zaraa is mulk ke rahabaron ko bulaao
ye kuuche ye galiyaan ye manzar dikhaao
jinhen naaz hai hind par unko laao
jinhe naaz hai hind par woh kahaan hai
(Call then, call them, the Rulers of this Land; show them these alleys, these sights; call them, those who are so proud of India; where are they, those who are so proud of India?)
The refrain of this lyric is at once mocking, at once sarcastic and at once, pitiful.
Throughout, Gurudutt has painstakingly devoted time and effort in characterisations. He drives home the point time and again, that Vijay is a sensitive soul, compassionate towards others and generally assigns a higher place for values than money. It is this characterisation that leads the viewer to the turn in the story when Vijay offers his coat to a shivering beggar (don’t remember if the beggar steals his coat). The beggar subsequently dies, and when his body is found, it is mistaken to be Vijay’s. Meanwhile, Vijay himself meets with an accident and disappears, coincidentally.
Waheeda Rehman takes his collection of poems to Rehman, Mala Sinha’s husband to get them published. Gurudutt’s collection of poems become an instant bestseller. When Gurudutt who has now recovered comes of hear of this, his brothers, who have already made a deal with Rehman, label him as a lunatic and have him locked up in an asylum. Subsequently, they announce a memorial ceremony to honour the dead poet, where thousands of people gather.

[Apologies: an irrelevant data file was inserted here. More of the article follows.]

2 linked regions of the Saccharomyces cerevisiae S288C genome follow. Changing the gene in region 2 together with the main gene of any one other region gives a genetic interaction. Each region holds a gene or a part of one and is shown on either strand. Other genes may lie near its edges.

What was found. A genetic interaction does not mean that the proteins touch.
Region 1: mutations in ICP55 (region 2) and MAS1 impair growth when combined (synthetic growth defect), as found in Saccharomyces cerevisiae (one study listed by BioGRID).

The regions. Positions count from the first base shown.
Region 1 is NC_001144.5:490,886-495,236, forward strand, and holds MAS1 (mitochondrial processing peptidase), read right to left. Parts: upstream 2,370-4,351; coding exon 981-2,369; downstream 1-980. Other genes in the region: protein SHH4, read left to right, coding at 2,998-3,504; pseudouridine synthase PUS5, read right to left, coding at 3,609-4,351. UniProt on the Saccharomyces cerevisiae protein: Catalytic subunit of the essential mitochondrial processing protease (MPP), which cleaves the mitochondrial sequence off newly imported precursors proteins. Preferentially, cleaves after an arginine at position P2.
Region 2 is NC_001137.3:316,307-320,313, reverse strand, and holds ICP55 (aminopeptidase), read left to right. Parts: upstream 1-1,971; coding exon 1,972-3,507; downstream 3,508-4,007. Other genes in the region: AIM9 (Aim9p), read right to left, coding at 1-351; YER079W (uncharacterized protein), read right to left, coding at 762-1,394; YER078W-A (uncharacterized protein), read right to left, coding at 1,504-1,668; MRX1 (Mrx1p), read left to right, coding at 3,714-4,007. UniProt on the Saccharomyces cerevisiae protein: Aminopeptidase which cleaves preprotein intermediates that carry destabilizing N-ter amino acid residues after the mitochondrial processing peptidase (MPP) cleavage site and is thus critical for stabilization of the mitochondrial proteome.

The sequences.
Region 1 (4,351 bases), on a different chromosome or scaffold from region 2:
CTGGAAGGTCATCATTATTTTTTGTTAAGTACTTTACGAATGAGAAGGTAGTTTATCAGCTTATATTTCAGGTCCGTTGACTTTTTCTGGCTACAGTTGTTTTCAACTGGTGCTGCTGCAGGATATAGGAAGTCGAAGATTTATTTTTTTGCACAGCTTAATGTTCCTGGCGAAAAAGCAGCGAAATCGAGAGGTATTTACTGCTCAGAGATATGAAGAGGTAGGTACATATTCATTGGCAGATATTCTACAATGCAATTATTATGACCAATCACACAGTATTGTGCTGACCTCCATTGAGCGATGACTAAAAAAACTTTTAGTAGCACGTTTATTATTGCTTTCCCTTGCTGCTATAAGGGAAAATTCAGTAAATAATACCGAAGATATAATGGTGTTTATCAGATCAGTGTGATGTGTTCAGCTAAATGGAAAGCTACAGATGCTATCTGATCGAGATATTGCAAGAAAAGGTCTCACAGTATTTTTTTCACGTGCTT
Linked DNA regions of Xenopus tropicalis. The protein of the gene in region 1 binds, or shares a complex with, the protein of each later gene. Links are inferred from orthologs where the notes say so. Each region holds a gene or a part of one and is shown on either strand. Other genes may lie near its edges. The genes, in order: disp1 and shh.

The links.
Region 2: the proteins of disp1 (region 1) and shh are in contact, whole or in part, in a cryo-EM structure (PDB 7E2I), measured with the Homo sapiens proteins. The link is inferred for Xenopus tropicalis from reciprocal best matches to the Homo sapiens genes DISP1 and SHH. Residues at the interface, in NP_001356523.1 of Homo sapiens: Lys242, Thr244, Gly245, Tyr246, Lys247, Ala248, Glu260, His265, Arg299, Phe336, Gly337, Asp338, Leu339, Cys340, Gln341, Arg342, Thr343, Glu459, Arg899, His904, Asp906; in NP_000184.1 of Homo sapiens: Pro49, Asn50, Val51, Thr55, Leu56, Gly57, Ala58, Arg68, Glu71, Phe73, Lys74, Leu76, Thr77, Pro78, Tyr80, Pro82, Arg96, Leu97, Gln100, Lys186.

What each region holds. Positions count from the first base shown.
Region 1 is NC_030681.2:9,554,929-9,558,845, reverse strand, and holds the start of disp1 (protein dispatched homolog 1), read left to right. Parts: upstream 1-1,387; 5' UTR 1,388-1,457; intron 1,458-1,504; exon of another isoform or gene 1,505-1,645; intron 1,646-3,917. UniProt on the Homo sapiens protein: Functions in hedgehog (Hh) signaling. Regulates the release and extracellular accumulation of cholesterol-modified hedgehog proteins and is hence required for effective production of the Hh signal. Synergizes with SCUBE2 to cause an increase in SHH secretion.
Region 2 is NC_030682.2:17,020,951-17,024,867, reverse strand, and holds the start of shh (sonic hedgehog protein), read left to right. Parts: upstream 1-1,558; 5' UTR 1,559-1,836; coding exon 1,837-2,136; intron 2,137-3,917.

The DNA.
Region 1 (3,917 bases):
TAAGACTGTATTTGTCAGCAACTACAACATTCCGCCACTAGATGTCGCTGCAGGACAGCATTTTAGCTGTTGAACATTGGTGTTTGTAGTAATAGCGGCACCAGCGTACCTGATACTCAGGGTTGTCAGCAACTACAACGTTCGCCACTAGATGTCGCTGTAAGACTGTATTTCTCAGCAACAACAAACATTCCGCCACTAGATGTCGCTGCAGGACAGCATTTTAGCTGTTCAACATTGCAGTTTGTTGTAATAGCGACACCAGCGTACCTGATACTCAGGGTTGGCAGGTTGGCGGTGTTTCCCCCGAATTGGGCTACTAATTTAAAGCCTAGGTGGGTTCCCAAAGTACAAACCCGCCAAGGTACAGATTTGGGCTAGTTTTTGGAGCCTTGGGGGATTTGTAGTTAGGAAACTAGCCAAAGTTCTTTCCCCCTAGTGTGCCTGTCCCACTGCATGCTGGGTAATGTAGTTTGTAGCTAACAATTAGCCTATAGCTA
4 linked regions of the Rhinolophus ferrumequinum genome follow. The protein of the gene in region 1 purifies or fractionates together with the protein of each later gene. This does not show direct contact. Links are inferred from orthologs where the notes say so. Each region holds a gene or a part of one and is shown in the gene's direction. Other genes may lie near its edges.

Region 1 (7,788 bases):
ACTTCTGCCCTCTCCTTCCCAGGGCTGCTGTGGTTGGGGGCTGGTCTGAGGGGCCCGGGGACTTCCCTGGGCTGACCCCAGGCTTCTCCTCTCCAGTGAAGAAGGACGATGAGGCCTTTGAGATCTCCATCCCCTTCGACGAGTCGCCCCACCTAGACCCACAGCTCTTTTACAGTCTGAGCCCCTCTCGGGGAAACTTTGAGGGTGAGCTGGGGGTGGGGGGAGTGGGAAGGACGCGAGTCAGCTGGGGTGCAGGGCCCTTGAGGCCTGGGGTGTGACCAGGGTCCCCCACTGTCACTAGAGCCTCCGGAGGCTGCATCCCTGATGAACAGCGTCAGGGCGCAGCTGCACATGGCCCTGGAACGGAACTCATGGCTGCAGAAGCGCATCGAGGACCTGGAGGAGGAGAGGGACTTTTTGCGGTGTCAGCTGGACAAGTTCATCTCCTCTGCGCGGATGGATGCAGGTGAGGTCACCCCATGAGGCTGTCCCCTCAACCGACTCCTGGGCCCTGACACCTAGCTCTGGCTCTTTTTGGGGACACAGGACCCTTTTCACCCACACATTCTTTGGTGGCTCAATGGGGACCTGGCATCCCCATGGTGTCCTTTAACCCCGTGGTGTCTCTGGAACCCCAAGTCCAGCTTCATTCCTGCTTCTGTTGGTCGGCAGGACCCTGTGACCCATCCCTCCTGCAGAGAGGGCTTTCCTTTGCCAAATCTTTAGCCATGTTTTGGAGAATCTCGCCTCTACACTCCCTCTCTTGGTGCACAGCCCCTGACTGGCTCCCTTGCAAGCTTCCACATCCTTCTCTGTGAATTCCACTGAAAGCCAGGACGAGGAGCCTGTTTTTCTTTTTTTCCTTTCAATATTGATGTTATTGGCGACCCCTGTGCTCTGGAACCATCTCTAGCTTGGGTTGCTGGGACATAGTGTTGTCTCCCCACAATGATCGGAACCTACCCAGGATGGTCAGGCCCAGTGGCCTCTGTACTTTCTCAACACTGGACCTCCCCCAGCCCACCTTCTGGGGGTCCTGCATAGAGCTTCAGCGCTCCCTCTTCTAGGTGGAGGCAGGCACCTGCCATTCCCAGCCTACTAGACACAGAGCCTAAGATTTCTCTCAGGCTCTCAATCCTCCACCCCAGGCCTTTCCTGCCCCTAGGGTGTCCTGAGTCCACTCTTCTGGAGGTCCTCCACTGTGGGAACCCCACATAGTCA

Now, Gurudutt escapes from the asylum and reaches the function. This forms the climax of the movie, one of the best climaxes I’ve ever seen: executed to perfection, and consistent with the plot. The words still thrill me, when he announces:
Sahibaan, mein Vijay nahi hoon
(Ladies and gentlemen, I’m not Vijay)
And the consequent violence, and the furiously passionate masterpiece of a song:
ye mahalon, ye takton, ye taajon ki duniyaa
ye inasaan ke dushman samaajon kii duniyaa
ye daulat ke bhuukhe rivaazon ki duniyaa
ye duniyaa agar mil bhi jaaye to kya hai
(This world, the world of palaces and monuments; this world, the world that is an Enemy of Man; this world, the world that hungers for wealth; what use is for me if the whole world was mine?)
jahaan ek khilaunaa hai inasaan ki hasti
ye basti hai murdaa-paraston ki basti
yahan par to jeevan se hai maut sasti
yeh duniya agar mil bhi jaaye to kya hai
(A toy here, is a man’s nobility; this world is but a cemetery of the dead; death here is cheaper than life; what use is for me if the whole world was mine?)
And finally, the climactic outburst that occurs at the end of this superb piece of lyric:
jalaa do, jalaa do ise phuunk Daalo ye duniyaa
mere samne se hataa lo ye duniyaa
tumhaari hai tum hi sambhalo ye duniyaa, ye duniyaa …
(Burn away, blow away this world; take away from my sight, this world; it is your world, you save it)
While some people might argue that this movie is too negative, I would beg to differ from them. It has traces of extreme melancholy, but that is purposeful: it makes people sit up and think, look around the world and introspect. It is like a book which makes you want to read it again and again. Unlike the brainless stream of crap masquerading as movies we get to watch today: neither do they educate, nor entertain. In the name of entertainment, they mask out reality, preach mediocrity, and are content to feed the audience the message that everything is hunky dory.
That’s the reason we have so few classics like Pyaasa.